>> >> See: any part of CSS that would result in a validator error, any part
>> >>of HTML  that would result in a validator error, etc.
>> >
>> >I am not reviewing HTML, nor am I reviewing any other specs as the
>> >moment. I have found issues in the Flexbox spec and this is what I have
>> >called out for now. When I review the next CSS spec I will call out the
>> >same issues if I find them there as well.
>> >
>> >> >> > Wouldn't it just be easier to fix the issue since and issue was
>> >> >> > raised, than to
>> >> >> continue to argue this point over email?
>> >> >>
>> >> >> ...really?
>> >> >
>> >> > Yes really. It's easy to fix these simple grammar mistakes I have
>> >>pointed
>> >> out. I have edited specs and I know it takes only 5-10 minutes to
>> >>make simple  edits like this.
>> >>
>> >> I wasn't questioning the ease - of course it's easy.  I was
>> >>questioning the  tone, which implies that I should be taking the
>> >>easiest way out rather than  the correct way.  But this is an
>> >>irrelevant tangent, and I'm not going to pursue  it.
>> >
>> >Then you incorrectly took my tone from my email. I am not trying to be
>> >difficult or argumentative I am trying to be helpful and constructive.
>> >If you take offense to me correcting your grammar in your spec, I am
>> >sorry, but this grammar needs to change only slightly to be ok. Am I a
>> >little frustrated that you won't fix a simple grammar error, yes, but I
>> >am not trying to be rude to you about fixing this issue in any way.
>> >
>> >--
>> I'm not sure I quite follow the argument here; as I understand it, job
>>#1 for
>> the test suite is to verify normative requirements of the spec can be
>> *implemented*.
>
>Yes, that statements is correct.
>
>> Requirements that relate to how the feature should be
>> *used* - authoring requirements - are out of scope for the test suite.
>>I'm not
>> aware of any rule requiring the latter to not use RFC2119 language, nor
>>do I
>> grasp why they should not use such language.
>
>Actually no this isn't true in any of our modules. We forgot to include
>the text that explicitly states that author requirements are out of scope
>for verification and testing. This is my exact issue that I am pointing
>out. We currently override the conformance section of CSS 2.1 with the
>conformance section of the modules. Since we do that and we no longer
>have explicit text stating that author requirements are non-normative. I
>have to write tests for them and figure out how we (the community and the
>WG) can run and verify the tests. I think testing author requirements is
>stupid and why I called out the issue to begin with.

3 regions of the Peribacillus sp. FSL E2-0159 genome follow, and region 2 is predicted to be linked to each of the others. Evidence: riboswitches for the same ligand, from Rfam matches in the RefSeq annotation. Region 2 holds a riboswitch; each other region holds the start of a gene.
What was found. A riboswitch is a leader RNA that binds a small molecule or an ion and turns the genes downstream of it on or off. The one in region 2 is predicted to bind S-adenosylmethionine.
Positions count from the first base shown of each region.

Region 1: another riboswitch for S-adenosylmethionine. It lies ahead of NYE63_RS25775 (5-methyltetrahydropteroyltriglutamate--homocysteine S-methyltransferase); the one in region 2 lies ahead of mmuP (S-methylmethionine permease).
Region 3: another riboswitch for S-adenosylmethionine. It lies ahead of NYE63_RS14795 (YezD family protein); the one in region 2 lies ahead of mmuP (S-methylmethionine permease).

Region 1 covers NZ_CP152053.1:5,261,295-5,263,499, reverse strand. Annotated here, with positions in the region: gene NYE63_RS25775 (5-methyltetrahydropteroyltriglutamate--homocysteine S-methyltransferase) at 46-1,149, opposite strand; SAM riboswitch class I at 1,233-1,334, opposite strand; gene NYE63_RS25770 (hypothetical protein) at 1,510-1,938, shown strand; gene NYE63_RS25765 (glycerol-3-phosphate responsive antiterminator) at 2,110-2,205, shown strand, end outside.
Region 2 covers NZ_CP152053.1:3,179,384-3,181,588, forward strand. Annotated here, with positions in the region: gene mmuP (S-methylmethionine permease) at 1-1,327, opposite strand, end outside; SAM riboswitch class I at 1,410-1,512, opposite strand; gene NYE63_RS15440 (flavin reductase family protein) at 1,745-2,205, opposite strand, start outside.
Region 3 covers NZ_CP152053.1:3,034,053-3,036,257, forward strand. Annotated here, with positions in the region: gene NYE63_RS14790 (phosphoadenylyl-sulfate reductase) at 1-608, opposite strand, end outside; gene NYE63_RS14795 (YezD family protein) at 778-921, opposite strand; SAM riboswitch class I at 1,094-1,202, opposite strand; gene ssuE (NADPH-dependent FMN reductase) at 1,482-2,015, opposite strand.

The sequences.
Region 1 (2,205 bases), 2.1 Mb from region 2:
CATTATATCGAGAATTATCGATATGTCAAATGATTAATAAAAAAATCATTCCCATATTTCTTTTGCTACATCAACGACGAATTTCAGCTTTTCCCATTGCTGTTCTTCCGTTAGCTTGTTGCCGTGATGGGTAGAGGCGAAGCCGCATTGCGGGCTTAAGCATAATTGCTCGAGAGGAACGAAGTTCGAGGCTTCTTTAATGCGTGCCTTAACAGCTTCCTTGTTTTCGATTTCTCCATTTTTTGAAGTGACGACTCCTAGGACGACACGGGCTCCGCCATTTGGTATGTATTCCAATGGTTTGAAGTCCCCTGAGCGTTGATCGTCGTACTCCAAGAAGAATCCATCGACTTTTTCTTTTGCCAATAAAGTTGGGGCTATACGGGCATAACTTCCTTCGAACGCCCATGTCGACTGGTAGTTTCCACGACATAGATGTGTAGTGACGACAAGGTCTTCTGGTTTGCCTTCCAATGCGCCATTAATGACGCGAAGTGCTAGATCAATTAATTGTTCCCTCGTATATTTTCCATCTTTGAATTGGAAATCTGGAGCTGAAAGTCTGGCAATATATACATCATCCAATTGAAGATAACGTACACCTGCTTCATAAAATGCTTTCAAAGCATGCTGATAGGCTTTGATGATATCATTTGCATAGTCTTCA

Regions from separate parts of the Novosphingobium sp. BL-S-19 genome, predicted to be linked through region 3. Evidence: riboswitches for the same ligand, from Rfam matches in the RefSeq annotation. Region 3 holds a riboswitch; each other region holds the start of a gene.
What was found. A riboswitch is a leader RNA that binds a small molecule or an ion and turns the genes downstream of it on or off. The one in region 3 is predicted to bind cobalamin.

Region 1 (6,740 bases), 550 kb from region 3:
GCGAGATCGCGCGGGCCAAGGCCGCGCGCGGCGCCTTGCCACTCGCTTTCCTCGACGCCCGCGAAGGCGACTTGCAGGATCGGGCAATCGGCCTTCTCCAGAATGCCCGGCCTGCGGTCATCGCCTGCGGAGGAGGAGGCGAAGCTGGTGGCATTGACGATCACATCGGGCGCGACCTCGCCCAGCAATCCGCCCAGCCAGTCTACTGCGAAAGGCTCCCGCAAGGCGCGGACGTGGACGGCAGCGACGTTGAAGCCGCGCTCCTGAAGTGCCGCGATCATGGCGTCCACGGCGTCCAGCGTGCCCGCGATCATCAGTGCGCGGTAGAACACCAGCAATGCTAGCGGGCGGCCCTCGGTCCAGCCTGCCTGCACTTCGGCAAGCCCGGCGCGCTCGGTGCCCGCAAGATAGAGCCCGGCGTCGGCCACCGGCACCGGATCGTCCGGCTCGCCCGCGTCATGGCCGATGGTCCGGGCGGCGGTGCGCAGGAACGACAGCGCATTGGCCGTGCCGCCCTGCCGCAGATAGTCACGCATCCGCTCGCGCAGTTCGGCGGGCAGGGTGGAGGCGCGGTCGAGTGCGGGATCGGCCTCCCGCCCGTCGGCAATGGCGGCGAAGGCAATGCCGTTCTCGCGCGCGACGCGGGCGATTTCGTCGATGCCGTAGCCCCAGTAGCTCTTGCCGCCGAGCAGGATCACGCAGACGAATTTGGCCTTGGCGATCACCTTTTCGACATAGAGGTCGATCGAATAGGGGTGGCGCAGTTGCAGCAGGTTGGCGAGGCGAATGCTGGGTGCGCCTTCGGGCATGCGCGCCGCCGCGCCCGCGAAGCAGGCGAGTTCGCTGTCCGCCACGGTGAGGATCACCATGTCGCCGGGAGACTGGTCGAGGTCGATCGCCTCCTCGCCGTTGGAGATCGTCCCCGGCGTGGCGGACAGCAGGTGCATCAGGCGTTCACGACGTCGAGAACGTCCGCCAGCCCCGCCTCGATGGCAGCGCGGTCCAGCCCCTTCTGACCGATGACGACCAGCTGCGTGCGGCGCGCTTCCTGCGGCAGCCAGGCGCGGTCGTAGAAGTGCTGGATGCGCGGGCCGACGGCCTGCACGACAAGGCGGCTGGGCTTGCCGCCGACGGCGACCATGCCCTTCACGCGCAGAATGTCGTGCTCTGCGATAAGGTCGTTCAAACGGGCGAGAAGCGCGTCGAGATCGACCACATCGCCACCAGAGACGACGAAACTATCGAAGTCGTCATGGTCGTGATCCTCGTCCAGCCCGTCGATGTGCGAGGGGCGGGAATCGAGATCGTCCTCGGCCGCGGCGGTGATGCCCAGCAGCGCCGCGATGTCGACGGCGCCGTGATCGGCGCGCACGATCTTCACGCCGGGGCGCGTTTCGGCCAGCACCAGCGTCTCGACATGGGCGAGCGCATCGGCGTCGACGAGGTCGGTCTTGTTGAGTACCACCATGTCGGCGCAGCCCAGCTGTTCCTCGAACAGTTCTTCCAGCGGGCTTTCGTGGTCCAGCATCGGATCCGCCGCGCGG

>
>> Figuring out which is which seems pretty easy to me (and I very much
>>doubt
>> you, Arron, have doubts); should we instead mark authoring requirements
>> with a specific class so they can be styled differently? HTML did this,
>>I think.
>> 
>
>It might be to you but (and I may be incorrect here) you are assuming
>that there is text saying that author requirements are non-normative.
>Well, unfortunately in the new CSS modules we removed the text making
>that statement. Thus it makes the requirements for authors normative and
>testable assertions. Thank you for agreeing with me that we need to mark
>authoring requirements with some identifying context. I totally agree. We
>need either the conformance section to change to include the proper text,
>the explicit rules themselves to change to be non-normative requirements
>or we need to make the text notes. Those are the only ideas I have right
>now where I won't have to test these dumb requirements we have
>inadvertently placed upon ourselves.
>
>We seem to all be in agreement with this change I have proposed. It's
>only the specs and the module template that disagree with us at the
>moment.

Not quite. I think everyone will agree with you that testing these
authoring requirements is out of scope for the test suite. The solution
you proposed was to reword them on the assumption that all RFC2119 clauses
need a test case regardless of context. I do not agree with that
assumption (never mind that you suggest 'should' as a substitute, which,
afaik, also requires a testcase). But I have no objection to stating in
the preamble that these statements are informative. That seems the
simplest, assuming the WG thinks this is a real issue (I don't).
Received on Tuesday, 16 April 2013 15:04:00 UTC